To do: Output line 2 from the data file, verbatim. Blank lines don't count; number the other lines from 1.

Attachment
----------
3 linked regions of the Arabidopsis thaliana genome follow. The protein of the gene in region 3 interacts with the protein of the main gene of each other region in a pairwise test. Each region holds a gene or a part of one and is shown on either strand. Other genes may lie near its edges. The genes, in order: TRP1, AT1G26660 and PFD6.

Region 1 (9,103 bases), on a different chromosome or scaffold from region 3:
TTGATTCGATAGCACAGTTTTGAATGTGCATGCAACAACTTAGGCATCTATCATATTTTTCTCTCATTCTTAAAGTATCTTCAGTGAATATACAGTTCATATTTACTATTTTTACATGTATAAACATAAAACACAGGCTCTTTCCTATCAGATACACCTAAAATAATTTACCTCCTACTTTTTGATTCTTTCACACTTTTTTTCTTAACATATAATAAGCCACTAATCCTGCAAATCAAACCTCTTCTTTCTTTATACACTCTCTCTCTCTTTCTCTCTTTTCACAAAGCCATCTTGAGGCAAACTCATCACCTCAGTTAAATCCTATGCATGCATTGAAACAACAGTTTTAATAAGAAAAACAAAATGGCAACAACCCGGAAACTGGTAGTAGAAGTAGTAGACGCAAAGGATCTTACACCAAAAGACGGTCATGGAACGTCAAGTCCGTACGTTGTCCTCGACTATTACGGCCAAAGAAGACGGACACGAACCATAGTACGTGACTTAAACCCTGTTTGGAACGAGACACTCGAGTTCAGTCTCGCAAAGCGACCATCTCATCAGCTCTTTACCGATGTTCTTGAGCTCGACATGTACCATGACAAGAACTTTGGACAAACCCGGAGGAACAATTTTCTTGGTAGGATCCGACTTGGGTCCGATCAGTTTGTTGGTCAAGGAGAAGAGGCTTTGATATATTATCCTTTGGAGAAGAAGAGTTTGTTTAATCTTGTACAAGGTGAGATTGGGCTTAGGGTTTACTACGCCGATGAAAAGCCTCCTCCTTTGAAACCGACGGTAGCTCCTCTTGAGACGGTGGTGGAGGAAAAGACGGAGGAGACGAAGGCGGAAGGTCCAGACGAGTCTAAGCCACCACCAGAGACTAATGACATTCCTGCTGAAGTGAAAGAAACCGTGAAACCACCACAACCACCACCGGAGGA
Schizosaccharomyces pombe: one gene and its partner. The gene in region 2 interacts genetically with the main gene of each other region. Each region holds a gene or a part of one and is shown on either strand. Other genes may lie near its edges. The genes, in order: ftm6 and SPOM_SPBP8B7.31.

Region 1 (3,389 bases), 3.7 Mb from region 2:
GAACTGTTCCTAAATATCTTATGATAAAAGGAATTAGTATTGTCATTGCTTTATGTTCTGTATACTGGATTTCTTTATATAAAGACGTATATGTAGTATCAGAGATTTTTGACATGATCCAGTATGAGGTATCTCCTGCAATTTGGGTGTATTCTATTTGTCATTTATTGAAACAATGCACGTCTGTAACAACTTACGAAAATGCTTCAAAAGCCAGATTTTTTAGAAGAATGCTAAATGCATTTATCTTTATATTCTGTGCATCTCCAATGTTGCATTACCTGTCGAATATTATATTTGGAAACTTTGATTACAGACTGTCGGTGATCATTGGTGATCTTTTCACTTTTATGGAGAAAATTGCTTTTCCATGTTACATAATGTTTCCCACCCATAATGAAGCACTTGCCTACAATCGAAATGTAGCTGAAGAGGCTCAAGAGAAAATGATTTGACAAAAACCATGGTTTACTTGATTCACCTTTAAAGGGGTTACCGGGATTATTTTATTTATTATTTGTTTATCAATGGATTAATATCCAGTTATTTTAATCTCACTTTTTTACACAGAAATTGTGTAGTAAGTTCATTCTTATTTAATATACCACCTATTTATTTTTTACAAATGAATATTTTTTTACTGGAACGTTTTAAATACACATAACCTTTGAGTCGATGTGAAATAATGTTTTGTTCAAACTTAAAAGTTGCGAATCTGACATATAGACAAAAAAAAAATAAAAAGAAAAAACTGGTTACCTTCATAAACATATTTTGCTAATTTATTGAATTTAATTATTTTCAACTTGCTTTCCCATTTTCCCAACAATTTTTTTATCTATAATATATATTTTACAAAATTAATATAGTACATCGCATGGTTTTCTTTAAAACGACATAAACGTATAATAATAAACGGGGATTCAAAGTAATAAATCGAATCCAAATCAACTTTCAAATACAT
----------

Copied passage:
Region 1 (9,103 bases), on a different chromosome or scaffold from region 3: